When the audience at the New York Angelika Theater burst into applause for the third time during Djo Tunda Wa Munga’s film “Viva Riva!” it underscored that the Congolese production was a big success.
The movie premiered at the Toronto International Film Festival last year, and opened in New York earlier this month. The film also took home six trophies at the 2011 African Movie Awards, including best film and best director.
“In making “Viva Riva!,” I wanted to find a new way to talk about life in Kinshasa today to describe how my hometown works and how it doesn’t work,” wrote Munga in his director’s comments. “I also felt the time was right to depict aspects of life in the capital that everyone knows exist but no one has ever talked about publicly.”
Those “aspects” include theft, sex, poverty, greed, gangs, violence and murder. The film also addresses resource shortages through the story of Riva (Patsha Bay Mukuna), who steals and sells off a truckload of gas in fuel-deprived Kinshasa. Power outages take place throughout the film.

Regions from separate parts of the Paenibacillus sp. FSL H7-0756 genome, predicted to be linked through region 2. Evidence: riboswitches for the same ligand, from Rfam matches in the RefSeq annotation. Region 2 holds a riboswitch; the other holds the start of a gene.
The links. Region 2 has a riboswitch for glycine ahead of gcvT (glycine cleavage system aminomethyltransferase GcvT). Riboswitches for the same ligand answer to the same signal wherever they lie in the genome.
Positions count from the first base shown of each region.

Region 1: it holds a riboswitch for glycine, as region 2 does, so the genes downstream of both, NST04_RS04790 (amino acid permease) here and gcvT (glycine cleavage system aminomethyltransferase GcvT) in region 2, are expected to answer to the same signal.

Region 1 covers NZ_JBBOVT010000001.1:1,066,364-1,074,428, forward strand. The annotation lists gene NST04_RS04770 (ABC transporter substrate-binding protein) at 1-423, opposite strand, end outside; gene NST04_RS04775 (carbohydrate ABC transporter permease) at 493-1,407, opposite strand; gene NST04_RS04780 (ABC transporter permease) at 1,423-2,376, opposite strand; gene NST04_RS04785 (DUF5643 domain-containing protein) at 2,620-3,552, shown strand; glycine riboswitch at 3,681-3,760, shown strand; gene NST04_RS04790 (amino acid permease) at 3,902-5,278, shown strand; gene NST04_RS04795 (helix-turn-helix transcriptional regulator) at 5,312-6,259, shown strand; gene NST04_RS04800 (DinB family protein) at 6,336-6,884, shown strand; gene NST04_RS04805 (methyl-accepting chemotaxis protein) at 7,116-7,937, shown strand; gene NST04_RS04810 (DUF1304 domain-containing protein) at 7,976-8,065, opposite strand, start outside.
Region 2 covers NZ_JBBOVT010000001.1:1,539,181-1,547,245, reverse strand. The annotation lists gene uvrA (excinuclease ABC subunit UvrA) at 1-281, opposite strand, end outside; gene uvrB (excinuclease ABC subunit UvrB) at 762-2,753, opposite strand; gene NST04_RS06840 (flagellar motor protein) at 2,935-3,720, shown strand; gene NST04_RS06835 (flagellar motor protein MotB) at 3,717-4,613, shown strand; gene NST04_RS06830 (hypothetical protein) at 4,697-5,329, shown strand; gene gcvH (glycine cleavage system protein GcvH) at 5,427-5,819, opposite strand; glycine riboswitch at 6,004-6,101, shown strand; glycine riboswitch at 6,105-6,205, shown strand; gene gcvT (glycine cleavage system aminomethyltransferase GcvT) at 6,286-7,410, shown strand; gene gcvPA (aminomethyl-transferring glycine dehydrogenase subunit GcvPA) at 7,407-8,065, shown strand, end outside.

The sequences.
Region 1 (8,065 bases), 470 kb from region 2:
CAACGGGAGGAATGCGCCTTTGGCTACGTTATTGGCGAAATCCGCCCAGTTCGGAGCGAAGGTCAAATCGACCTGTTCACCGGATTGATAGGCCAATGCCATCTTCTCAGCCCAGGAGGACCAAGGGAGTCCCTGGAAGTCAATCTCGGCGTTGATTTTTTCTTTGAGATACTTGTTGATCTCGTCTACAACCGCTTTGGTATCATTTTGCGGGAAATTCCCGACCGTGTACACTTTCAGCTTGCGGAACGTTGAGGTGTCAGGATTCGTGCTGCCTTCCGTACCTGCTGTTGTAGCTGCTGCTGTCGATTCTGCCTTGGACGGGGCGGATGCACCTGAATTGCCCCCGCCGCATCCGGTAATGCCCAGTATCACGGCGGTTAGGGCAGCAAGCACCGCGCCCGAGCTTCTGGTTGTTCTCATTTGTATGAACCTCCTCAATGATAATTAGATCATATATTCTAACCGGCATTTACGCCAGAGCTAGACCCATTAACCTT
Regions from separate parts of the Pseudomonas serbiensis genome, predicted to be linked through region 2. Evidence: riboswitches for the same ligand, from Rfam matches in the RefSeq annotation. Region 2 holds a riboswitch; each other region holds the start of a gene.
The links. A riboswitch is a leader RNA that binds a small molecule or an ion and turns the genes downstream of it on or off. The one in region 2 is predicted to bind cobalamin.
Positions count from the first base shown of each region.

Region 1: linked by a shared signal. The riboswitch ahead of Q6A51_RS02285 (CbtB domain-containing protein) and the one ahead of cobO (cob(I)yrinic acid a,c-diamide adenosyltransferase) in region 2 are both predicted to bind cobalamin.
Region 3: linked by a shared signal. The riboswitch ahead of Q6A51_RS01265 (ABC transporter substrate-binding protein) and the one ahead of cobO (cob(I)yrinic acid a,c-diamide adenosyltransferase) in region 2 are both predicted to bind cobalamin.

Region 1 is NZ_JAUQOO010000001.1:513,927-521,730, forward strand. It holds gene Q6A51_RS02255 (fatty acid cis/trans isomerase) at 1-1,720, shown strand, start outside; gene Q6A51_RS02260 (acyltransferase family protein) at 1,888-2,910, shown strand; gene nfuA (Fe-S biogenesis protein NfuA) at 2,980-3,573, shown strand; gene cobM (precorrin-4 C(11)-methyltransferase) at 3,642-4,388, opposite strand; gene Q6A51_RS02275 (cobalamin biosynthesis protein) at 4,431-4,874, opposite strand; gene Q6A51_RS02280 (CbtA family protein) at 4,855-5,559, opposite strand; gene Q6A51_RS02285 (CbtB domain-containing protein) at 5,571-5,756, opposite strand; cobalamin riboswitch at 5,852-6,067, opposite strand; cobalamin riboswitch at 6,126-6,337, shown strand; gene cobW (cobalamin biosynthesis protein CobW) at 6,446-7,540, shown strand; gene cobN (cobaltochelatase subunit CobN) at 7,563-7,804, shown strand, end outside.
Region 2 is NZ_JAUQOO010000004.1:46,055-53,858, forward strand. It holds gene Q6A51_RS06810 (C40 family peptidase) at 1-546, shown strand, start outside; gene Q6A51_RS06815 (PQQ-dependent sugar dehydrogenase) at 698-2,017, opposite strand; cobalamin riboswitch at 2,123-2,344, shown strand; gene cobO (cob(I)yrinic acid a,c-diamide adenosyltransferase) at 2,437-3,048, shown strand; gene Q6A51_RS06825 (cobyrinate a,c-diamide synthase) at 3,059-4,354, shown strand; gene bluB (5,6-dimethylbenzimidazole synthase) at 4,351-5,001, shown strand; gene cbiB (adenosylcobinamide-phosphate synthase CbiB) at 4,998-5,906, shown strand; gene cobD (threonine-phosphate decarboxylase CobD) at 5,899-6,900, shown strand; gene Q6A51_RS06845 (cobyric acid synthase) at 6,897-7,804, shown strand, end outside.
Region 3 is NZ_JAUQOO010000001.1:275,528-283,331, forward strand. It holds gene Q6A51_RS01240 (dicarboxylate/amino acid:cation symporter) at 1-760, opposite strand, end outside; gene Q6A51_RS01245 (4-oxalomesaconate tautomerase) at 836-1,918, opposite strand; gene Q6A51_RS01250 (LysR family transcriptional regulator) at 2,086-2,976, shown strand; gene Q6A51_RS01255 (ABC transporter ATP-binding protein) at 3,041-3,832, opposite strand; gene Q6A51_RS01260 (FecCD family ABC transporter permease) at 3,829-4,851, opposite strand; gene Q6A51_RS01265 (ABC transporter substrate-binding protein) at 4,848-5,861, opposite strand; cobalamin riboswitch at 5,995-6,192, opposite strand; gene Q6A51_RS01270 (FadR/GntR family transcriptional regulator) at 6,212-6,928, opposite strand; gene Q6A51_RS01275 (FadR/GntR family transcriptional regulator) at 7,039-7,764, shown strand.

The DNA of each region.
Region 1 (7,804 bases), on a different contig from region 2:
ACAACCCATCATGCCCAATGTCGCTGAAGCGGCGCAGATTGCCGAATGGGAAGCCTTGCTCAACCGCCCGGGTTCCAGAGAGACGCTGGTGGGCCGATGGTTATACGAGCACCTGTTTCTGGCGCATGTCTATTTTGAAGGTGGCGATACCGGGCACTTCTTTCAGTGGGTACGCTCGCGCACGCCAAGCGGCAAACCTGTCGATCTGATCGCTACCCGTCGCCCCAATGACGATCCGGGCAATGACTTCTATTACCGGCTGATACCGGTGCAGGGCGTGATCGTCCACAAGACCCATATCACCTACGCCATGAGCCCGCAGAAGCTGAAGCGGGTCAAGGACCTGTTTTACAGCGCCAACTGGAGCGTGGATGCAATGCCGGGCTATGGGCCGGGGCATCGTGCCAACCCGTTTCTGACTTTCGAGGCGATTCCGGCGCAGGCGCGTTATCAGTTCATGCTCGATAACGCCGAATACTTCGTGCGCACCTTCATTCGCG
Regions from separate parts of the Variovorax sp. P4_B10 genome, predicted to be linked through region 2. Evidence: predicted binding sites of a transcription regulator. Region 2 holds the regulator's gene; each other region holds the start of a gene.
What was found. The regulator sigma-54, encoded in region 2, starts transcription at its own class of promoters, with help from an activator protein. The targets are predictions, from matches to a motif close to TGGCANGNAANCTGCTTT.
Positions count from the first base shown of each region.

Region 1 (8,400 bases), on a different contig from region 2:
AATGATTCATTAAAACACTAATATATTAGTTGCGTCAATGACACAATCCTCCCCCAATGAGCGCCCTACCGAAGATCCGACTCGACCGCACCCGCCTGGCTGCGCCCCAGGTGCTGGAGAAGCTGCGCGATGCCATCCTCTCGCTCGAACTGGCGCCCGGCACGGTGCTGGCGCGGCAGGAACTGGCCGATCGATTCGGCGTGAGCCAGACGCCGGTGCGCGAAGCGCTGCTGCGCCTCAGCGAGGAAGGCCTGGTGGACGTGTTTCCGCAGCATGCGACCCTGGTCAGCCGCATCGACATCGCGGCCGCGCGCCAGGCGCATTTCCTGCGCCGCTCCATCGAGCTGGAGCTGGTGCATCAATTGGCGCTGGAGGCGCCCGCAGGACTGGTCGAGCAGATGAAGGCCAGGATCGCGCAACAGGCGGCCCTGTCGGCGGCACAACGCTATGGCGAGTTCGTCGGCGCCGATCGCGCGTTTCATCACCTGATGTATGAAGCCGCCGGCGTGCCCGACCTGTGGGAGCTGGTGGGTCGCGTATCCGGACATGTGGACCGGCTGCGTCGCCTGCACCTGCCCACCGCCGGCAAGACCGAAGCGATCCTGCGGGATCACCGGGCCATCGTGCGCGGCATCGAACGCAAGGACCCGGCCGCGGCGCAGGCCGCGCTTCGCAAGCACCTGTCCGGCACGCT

In some ways the movie is like a typical Hollywood crime thriller. In this story the “hero” steals, becomes overly confident, parties hard, and falls in love with Nora (Manie Malone), a gangster’s wife, all the while being chased by his former boss. Like a good crime flick it’s action-packed. But the music and the script, which is in French and Lingala (the native language of Kinshasa) but screened with English subtitles, create a uniquely African feel. “Viva Riva!” is also revolutionary because it’s the first movie shot in the Democratic Republic of Congo in 25 years.
“Our work on ‘Viva Riva!’ was resolutely modern,” Munga wrote. “The film dives into its depiction of tough situations so forthrightly that we hope it will help sweep away some of the old school perception of Africa and African art.”
The movie shows that filmmaking is alive in the Democratic Republic of Congo, and that the country holds great possibility. Despite the raw and sometimes gruesome picture Munga paints with “Viva Riva!” what he wanted most of all was for the movie to show young Congolese that they can craft their own futures and that their country can make it as a society.
“Over the past twenty years, Kinshasans have lived in bedlam, through every kind of spiritcrushing experience imaginable — war, crime, corruption, food and energy shortages, poverty and the breakup of the family structure,” said Munga, “yet their clocks still keep on ticking, and life goes on.”